READ MORE: Why are rents in Geneva the highest in Switzerland?

How much you pay each month depends on where you live — some neighbourhoods, especially those farther away from the centre, are cheaper than others.

In general, rents for a two-bedroom flat in the downtown area are 4,219 francs a month, and 3,016 francs away from the city centre.

International connections: Geneva has one of Switzerland’s three international airports, the other two being in Zurich and Basel.

It also has a number of TGV rail links — nine daily trains in both directions between Geneva and the Gare de Lyon in Paris.

To reach other European cities, however, commuters have to transit through Lausanne (see below).

International companies: In addition to more than 40 UN agencies, Geneva is also home to multinationals such as Caterpillar, Dupont, Cargill International, and Proctor & Gamble, to name just a few.

Day or night, Geneva shines. Image by Djamel RAMDANI from Pixabay 

And now let’s look at Lausanne.

Population: 149,000 people, about 40 percent of whom are foreign nationals.

Average net salary: 5,069 francs.

Rent: A three-bedroom accommodation in the city centre costs 3,127 francs a month.

Rent for the same sized-flat outside of downtown area goes for about 2,570 a month.

In all, rent prices in Lausanne are 22 percent lower than in Geneva, while the purchasing power is 6.2 percent higher in Geneva.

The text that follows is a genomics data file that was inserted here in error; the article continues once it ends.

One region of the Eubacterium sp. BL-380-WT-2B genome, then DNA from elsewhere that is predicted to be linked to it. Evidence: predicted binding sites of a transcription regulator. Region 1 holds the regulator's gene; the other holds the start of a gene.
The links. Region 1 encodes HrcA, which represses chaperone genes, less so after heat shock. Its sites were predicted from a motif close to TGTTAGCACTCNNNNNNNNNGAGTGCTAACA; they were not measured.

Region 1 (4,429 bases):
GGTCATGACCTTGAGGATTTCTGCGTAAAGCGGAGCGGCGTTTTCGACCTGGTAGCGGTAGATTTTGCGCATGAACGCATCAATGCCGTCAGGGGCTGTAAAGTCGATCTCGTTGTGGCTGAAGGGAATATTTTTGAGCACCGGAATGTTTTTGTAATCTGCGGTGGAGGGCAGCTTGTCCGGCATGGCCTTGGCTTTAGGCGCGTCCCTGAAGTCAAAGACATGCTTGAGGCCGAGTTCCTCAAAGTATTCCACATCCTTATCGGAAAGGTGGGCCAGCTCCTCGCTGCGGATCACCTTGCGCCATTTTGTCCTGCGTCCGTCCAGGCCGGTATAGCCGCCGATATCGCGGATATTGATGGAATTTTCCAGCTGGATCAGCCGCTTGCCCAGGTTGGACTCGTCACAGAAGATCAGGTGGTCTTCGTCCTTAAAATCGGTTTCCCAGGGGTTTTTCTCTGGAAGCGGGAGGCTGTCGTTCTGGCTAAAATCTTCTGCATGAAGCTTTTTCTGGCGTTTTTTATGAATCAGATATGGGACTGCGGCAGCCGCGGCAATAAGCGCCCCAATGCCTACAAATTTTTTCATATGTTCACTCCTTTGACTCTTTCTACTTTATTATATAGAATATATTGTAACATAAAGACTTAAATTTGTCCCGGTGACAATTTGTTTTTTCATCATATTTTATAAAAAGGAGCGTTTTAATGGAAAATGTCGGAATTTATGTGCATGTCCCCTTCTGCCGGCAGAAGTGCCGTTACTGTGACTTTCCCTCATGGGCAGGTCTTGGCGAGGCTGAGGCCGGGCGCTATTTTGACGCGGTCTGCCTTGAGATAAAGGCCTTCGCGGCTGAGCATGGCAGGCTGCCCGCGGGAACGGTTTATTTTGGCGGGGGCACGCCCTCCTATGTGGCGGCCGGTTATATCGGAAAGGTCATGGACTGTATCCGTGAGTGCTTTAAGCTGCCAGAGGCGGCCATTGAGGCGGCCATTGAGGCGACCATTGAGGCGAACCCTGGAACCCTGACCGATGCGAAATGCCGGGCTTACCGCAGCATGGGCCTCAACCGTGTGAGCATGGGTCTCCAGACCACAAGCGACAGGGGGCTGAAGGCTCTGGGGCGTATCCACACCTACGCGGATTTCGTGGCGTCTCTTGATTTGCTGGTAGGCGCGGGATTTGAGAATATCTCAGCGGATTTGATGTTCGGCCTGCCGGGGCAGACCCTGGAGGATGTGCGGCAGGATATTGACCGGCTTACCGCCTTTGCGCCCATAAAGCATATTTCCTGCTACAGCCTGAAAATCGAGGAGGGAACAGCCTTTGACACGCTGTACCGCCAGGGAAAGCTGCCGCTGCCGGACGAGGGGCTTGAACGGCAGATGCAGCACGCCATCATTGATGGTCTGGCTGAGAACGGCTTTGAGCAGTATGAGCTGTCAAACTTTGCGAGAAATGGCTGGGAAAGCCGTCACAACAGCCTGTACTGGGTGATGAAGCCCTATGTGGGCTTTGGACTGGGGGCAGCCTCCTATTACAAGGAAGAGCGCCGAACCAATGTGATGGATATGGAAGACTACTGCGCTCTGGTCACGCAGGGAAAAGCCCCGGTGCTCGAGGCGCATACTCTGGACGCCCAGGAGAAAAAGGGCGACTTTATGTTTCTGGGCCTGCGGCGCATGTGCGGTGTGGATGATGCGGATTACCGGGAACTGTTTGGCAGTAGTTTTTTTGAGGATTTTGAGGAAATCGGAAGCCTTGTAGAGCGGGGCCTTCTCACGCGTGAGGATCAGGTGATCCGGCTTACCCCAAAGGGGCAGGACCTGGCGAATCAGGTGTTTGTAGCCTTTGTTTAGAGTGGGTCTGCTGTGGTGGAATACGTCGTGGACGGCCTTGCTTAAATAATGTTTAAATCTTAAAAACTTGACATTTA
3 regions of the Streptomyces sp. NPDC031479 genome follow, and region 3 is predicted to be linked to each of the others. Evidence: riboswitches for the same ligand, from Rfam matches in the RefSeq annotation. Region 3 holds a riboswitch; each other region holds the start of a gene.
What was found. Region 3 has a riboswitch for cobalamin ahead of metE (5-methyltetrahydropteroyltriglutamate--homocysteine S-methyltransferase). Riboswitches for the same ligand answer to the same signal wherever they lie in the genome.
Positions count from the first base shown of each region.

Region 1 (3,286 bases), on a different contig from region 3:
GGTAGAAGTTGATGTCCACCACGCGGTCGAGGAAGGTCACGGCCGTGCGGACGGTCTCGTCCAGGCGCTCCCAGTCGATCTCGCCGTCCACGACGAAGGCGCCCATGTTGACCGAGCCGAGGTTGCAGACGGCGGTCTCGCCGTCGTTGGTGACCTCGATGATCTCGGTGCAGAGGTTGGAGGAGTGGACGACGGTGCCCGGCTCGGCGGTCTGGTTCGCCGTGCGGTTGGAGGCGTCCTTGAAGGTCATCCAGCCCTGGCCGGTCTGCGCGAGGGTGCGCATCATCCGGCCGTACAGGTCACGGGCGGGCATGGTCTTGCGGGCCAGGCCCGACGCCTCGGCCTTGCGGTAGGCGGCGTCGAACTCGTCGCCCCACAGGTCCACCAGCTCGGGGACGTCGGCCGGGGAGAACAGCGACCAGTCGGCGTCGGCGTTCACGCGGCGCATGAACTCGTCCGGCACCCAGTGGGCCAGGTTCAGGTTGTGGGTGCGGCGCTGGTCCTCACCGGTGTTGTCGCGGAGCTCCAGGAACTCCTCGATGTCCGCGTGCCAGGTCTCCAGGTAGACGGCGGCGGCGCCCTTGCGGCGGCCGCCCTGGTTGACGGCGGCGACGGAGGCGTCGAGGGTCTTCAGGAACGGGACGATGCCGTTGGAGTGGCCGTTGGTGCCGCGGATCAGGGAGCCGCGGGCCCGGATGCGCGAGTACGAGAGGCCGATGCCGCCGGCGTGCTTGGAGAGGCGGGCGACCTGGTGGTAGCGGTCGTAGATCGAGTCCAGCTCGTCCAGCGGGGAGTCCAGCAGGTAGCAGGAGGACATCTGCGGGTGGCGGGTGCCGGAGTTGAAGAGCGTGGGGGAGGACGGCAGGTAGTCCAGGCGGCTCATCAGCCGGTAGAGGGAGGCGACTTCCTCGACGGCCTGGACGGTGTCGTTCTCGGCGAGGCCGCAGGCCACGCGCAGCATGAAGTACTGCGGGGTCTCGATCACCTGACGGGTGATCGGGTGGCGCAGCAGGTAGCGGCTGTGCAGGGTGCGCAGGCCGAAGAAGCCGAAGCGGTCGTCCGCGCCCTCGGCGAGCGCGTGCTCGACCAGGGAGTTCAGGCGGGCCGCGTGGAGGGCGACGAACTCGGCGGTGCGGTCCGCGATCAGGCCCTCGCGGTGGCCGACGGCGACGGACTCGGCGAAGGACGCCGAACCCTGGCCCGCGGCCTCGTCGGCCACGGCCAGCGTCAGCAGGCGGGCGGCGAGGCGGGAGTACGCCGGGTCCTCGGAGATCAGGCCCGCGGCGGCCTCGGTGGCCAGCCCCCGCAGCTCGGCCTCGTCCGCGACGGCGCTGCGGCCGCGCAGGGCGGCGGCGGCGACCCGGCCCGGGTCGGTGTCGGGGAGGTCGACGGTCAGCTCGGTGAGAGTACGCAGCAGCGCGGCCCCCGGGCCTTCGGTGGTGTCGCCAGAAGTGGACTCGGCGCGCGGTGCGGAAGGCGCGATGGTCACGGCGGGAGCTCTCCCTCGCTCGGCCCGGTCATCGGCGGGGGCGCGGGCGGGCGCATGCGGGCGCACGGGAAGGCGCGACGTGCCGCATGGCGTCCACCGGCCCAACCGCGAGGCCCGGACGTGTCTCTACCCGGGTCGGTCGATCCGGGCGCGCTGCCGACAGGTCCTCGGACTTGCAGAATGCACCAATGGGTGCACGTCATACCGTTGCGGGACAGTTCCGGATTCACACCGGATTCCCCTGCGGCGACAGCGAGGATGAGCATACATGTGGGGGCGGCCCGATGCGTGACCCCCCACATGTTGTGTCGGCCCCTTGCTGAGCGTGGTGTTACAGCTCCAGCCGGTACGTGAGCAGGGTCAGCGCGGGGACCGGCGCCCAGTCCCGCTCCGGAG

International connections: Geneva’s airport can be reached in about 40 minutes by the A1 motorway.

In terms of trains, slightly fewer TGVs (seven) connect the city with Paris.However, Lausanne’s geography (versus Geneva, which is nestled tightly between Vaud on one side, and France and the lake on the other) allows better access to the rest of Europe.

For instance, aside from the seven Paris-bound TGVs, several trains circulate each day between Lausanne and Milan.

International companies: Lausanne is home to a number of multinationals, including Philip Morris International and The International Institute for Management Development (IMD).

It also hosts the International Olympic Committee, as well as  dozens of international sports federations for golf, gymnastics, rugby, bowling, skating, baseball, softball, and other sports.

Lausanne is also home to one of Switzerland’s foremost academic institutions, the Federal Polytechnic Institute (EPFL), a bilingual French-English university, which employs about 6,000 people from around the world. 

Lausanne’s Cathedral overlooking the city. Photo by Fabrice Coffrini /AFP

The verdict: Geneva or Lausanne?

Slight differences in the salaries and rents aside, both cities have a lot of offer.

If the location of your job doesn’t enter into play, the choice of one city or another depends on personal preference.

If you prefer a big city with a distinctly international flair and a quick access to France to do your shopping, Geneva may be a better choice.

But if you are more partial to a smaller, but nevertheless a very charming town, then Lausanne is right up your (cobblestoned) alley.
 
READ MORE: Swiss town ranked the ‘world’s best small city’